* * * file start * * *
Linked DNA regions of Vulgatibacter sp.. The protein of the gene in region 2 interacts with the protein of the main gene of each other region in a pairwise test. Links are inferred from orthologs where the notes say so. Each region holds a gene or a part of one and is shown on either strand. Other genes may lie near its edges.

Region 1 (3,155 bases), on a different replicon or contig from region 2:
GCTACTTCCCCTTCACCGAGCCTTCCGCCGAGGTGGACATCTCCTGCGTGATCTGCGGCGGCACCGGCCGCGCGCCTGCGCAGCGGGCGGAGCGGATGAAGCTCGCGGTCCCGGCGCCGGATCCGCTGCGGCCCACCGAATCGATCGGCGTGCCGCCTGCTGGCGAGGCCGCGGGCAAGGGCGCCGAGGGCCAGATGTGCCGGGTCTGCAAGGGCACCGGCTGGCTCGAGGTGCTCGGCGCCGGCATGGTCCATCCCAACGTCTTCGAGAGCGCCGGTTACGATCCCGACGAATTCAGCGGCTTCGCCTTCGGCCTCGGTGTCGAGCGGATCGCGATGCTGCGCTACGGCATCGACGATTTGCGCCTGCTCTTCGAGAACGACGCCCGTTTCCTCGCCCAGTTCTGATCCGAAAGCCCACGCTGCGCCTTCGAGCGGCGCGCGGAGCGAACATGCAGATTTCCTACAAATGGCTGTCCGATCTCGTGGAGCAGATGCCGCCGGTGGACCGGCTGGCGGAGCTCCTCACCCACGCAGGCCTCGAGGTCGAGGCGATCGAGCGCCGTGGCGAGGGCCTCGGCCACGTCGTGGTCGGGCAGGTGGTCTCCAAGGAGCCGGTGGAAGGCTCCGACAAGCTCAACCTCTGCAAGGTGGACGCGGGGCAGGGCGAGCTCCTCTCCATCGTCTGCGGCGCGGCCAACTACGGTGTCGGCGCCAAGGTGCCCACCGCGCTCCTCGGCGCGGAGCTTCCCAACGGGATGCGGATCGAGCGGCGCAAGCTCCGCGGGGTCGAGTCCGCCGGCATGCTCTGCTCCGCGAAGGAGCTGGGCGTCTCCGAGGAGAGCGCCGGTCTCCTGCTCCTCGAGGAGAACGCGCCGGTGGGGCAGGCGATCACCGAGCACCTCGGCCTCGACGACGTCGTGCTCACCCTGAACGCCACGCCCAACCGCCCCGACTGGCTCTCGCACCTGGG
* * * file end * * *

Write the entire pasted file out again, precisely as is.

Linked DNA regions of Vulgatibacter sp.. The protein of the gene in region 2 interacts with the protein of the main gene of each other region in a pairwise test. Links are inferred from orthologs where the notes say so. Each region holds a gene or a part of one and is shown on either strand. Other genes may lie near its edges.

Region 1 (3,155 bases), on a different replicon or contig from region 2:
GCTACTTCCCCTTCACCGAGCCTTCCGCCGAGGTGGACATCTCCTGCGTGATCTGCGGCGGCACCGGCCGCGCGCCTGCGCAGCGGGCGGAGCGGATGAAGCTCGCGGTCCCGGCGCCGGATCCGCTGCGGCCCACCGAATCGATCGGCGTGCCGCCTGCTGGCGAGGCCGCGGGCAAGGGCGCCGAGGGCCAGATGTGCCGGGTCTGCAAGGGCACCGGCTGGCTCGAGGTGCTCGGCGCCGGCATGGTCCATCCCAACGTCTTCGAGAGCGCCGGTTACGATCCCGACGAATTCAGCGGCTTCGCCTTCGGCCTCGGTGTCGAGCGGATCGCGATGCTGCGCTACGGCATCGACGATTTGCGCCTGCTCTTCGAGAACGACGCCCGTTTCCTCGCCCAGTTCTGATCCGAAAGCCCACGCTGCGCCTTCGAGCGGCGCGCGGAGCGAACATGCAGATTTCCTACAAATGGCTGTCCGATCTCGTGGAGCAGATGCCGCCGGTGGACCGGCTGGCGGAGCTCCTCACCCACGCAGGCCTCGAGGTCGAGGCGATCGAGCGCCGTGGCGAGGGCCTCGGCCACGTCGTGGTCGGGCAGGTGGTCTCCAAGGAGCCGGTGGAAGGCTCCGACAAGCTCAACCTCTGCAAGGTGGACGCGGGGCAGGGCGAGCTCCTCTCCATCGTCTGCGGCGCGGCCAACTACGGTGTCGGCGCCAAGGTGCCCACCGCGCTCCTCGGCGCGGAGCTTCCCAACGGGATGCGGATCGAGCGGCGCAAGCTCCGCGGGGTCGAGTCCGCCGGCATGCTCTGCTCCGCGAAGGAGCTGGGCGTCTCCGAGGAGAGCGCCGGTCTCCTGCTCCTCGAGGAGAACGCGCCGGTGGGGCAGGCGATCACCGAGCACCTCGGCCTCGACGACGTCGTGCTCACCCTGAACGCCACGCCCAACCGCCCCGACTGGCTCTCGCACCTGGG